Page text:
Everything you need to know about Trump's new housing program, which will affect 4.7 million people
The Trump administration definitely has an agenda, and if you’re poor, that agenda really isn’t going to work in your favor, no matter what they say to defend it. This week, the Secretary of Housing and Urban Development, former neurologist Ben Carson, introduced Trump’s new housing plan, which will likely affect almost 5 million poor families.
HUD is the agency that gives states and cities federal funding for their public housing initiatives and helps burdened families pay their rent, as per the New Deal’s United States Housing Act of 1937. It was supposed to allocate funds to “eradicate slums,” and provide safe and sanitary housing to people who couldn’t afford it. That didn’t quite work out as planned.
Right now, tenants who get federal assistance pay 30 percent of their adjusted income toward rent, the minimum being 450. Carson’s plan, approved by Donald Trump, of course, is called the Making Affordable Housing Work Act and would make people pay 35 percent of their income or 35 percent of whatever they earn working 15 hours a week at the federal minimum wage, which is about $150 right now. This means that HUD is effectively tripling the rent for low-income families who get assistance from the government.
$100 might seem like an inconsequential amount of money, but for families living in poverty, it’s a whole lot. Most families who get assistance are already working minimum wage jobs, so if they can’t swing rent without getting some help already, raising it by $100 isn’t exactly going to make their lives easier.
That’s sort of the point. Carson’s plan is totally in line with the ethos of the Trump administration, which has already been talking about making all benefit programs contingent on work requirements and the idea that people can “pull themselves up by their own bootstraps” to get out of poverty. What they forget, according to most housing advocates, is that people aren’t poor because of some personal defect. There are systemic reasons why people remain in poverty that go all the way back to the founding of the country. Racism is one of them. Not funding things like education or health care in the name of giving wealthy people tax breaks are others.
But this belief that “poor people won’t or don’t work” and that that’s the root of all poverty is why Carson’s plan will also allow housing agencies to impose work requirements on their tenants if they want any assistance. People who are elderly or disabled would be exempt from work requirements for the first six years, at least. But the thing is, more than half of housing assistance recipients already work and juggle child care. Giving them more requirements, paperwork to fill out, and deadlines to meet sets them up for failure instead of success. Most minimum wage jobs are precarious and scheduled randomly, so you don’t know what days you’re working until the week begins. It’s hard to make life work when you’re living like that.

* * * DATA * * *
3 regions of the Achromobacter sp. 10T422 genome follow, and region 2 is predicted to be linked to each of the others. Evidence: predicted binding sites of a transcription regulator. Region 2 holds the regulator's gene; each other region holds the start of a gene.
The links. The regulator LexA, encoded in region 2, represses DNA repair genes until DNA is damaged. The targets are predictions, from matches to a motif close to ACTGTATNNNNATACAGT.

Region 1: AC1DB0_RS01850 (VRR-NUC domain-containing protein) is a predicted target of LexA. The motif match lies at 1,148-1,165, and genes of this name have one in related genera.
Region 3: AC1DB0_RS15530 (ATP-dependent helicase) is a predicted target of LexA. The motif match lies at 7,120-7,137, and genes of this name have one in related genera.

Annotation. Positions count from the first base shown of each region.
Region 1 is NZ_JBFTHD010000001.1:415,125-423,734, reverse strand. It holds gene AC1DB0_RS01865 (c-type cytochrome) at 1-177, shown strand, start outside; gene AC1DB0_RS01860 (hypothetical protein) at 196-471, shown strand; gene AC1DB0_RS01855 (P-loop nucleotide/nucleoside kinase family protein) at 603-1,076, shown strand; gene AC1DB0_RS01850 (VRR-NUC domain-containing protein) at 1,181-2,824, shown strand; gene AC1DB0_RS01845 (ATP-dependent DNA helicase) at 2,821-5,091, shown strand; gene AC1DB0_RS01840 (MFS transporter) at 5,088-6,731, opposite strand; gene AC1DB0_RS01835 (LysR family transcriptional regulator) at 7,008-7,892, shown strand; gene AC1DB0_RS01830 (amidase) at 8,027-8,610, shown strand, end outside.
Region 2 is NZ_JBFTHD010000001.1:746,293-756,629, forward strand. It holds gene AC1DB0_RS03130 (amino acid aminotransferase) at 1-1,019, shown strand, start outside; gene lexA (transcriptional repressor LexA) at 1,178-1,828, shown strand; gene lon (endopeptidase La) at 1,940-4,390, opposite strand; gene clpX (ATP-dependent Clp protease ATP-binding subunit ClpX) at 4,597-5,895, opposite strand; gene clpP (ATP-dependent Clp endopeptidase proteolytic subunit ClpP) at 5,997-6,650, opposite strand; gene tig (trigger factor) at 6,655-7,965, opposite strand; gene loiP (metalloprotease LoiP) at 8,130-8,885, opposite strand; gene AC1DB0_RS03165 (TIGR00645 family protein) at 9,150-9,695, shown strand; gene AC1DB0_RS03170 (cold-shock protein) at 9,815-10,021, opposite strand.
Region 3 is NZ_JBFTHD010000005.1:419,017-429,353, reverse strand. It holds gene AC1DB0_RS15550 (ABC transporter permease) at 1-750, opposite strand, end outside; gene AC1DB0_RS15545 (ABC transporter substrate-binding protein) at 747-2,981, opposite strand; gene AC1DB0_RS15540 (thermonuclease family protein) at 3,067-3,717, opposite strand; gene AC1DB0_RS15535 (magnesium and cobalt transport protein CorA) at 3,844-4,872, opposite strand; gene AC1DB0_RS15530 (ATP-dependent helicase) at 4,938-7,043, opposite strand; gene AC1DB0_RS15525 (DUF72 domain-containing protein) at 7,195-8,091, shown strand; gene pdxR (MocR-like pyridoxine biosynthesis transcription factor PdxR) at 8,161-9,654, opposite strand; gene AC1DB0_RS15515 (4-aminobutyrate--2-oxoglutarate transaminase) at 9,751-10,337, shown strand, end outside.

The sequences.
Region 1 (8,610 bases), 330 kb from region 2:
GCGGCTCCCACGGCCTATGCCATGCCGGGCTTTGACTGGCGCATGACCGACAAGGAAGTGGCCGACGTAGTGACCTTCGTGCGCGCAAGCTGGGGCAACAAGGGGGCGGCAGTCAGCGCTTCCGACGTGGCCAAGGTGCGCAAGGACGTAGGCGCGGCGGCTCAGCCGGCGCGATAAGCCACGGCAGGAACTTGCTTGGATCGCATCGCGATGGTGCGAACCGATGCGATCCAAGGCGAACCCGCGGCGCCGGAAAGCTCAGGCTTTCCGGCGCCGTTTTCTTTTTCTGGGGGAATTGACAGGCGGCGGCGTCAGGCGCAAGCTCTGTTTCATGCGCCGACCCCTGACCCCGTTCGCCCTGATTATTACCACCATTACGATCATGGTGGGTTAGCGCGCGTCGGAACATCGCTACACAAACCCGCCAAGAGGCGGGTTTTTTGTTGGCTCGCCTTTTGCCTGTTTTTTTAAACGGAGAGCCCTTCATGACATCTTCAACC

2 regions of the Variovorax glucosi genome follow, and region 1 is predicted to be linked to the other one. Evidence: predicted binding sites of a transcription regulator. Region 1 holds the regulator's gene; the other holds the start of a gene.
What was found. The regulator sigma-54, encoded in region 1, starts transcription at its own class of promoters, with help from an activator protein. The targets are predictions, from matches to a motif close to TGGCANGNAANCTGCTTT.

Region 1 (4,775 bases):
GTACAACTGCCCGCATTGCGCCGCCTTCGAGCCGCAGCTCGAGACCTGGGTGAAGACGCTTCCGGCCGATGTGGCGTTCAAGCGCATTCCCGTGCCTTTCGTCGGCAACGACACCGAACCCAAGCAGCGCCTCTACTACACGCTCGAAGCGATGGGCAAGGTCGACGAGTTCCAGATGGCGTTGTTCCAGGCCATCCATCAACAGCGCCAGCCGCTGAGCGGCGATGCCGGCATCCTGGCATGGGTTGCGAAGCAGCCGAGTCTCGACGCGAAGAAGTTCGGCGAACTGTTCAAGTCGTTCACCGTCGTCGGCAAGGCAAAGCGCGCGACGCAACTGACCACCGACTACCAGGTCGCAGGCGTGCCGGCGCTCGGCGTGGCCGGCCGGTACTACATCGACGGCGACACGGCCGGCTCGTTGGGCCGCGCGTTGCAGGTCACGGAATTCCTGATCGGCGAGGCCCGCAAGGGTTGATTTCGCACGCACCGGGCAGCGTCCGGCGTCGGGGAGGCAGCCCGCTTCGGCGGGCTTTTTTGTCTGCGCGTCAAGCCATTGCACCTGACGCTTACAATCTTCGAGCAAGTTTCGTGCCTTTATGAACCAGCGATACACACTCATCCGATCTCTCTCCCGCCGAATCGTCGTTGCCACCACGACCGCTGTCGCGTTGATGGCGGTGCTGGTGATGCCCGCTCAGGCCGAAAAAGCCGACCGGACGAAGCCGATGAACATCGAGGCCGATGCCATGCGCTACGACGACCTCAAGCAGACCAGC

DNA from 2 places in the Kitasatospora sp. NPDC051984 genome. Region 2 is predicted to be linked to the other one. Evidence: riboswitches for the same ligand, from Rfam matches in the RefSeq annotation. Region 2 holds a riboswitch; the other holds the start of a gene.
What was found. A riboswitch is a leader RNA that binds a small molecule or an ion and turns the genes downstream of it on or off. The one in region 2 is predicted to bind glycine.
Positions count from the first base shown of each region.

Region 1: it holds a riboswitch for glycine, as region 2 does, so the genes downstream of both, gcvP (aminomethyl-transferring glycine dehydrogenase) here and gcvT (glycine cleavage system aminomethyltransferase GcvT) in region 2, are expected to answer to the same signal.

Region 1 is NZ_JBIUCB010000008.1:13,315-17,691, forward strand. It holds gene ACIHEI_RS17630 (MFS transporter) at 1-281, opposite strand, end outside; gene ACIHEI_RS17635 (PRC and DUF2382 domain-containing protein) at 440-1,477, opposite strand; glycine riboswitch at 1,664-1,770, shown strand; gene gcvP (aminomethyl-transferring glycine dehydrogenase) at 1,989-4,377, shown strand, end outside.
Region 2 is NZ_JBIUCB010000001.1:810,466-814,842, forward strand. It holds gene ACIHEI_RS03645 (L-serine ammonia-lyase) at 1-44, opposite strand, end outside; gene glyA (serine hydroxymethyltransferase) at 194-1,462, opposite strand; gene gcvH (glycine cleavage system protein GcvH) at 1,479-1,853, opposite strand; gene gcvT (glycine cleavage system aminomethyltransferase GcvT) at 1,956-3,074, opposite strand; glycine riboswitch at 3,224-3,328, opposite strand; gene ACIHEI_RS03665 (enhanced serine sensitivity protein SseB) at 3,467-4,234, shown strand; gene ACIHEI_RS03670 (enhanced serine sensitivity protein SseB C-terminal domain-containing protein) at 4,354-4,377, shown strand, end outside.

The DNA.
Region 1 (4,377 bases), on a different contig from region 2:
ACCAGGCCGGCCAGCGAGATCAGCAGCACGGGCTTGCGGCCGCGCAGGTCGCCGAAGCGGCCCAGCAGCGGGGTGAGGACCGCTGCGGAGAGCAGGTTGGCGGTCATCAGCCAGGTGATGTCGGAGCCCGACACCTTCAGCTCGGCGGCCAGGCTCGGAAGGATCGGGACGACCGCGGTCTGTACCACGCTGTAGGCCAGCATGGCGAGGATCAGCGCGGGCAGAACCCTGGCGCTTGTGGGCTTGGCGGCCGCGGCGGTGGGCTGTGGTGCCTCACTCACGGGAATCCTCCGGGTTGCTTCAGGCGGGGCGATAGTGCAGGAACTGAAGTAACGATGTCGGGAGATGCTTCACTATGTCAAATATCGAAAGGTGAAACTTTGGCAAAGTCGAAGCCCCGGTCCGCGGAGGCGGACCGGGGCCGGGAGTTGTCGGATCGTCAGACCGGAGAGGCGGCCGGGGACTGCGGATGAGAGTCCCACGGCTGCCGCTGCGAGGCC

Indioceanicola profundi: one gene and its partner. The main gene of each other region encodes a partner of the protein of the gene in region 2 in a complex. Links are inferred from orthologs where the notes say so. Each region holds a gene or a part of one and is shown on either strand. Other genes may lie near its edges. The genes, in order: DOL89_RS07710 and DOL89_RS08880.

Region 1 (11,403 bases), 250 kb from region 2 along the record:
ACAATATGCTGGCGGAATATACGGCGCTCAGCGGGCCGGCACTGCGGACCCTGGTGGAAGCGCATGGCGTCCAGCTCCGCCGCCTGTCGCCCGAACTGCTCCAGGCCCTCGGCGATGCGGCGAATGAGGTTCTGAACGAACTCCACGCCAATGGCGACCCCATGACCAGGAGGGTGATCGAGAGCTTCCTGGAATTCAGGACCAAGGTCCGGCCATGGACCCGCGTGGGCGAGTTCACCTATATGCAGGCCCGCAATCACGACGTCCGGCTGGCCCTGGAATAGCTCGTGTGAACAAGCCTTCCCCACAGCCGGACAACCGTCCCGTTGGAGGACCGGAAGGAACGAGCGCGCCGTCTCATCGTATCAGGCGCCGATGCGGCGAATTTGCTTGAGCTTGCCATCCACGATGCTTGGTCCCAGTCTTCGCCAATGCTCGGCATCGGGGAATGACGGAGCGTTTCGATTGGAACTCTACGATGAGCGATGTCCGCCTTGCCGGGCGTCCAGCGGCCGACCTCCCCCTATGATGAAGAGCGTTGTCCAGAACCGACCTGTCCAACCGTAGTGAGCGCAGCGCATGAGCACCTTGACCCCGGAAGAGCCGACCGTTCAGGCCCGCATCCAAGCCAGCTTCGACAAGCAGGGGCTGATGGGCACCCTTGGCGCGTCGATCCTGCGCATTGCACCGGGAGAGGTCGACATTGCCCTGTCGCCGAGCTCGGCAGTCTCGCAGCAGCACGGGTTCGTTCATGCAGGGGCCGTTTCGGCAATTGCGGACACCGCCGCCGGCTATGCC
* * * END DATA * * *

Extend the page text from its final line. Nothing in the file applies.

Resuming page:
But that’s not what Carson and the plan’s other supporters think. The belief is that higher rents and work requirements will incentivize people to…well, that’s not really clear. Right now, HUD believes that people who get housing assistance aren’t getting better paying jobs because they don’t want to lose their benefits. Carson said as much in flowery language this week in a press statement:
By “tax” on new income, he means HUD lessening their benefits. To believe this, you have to truly believe that poor people enjoy being poor. Because, you know, public housing is so nice and comfortable and safe. (We’re kidding, the public housing system nationwide is generally a disaster. In places like New York City, for example, the housing authority has been allegedly falsifying reports of lead paint in its apartments. No one would pick living in public housing over an affordable market rate apartment without toxic chemicals peeling off the walls.)
But don’t take our word for it. Diane Yentel, president and CEO of the National Low Income Housing Coalition, explained to CityLab why rent hikes and work requirements won’t work. “Despite claims that these harmful proposals will increase ‘self-sufficiency,’ rent hikes, de facto time limits, and arbitrary work requirements will only leave more people without stable housing, making it harder for them to climb the economic ladder,” she said.
The only good thing about Carson’s plan is that it has to be approved by Congress before going into effect. Which means that you can call your legislators and tell them what you think of this plan before they vote. It’s a midterm election year, which means no one wants to vote on something that could be controversial. So if the idea of raising rent on millions of poor people and forcing them to get jobs that they already have, give them a call, send an email, and enlist your friends to do the same.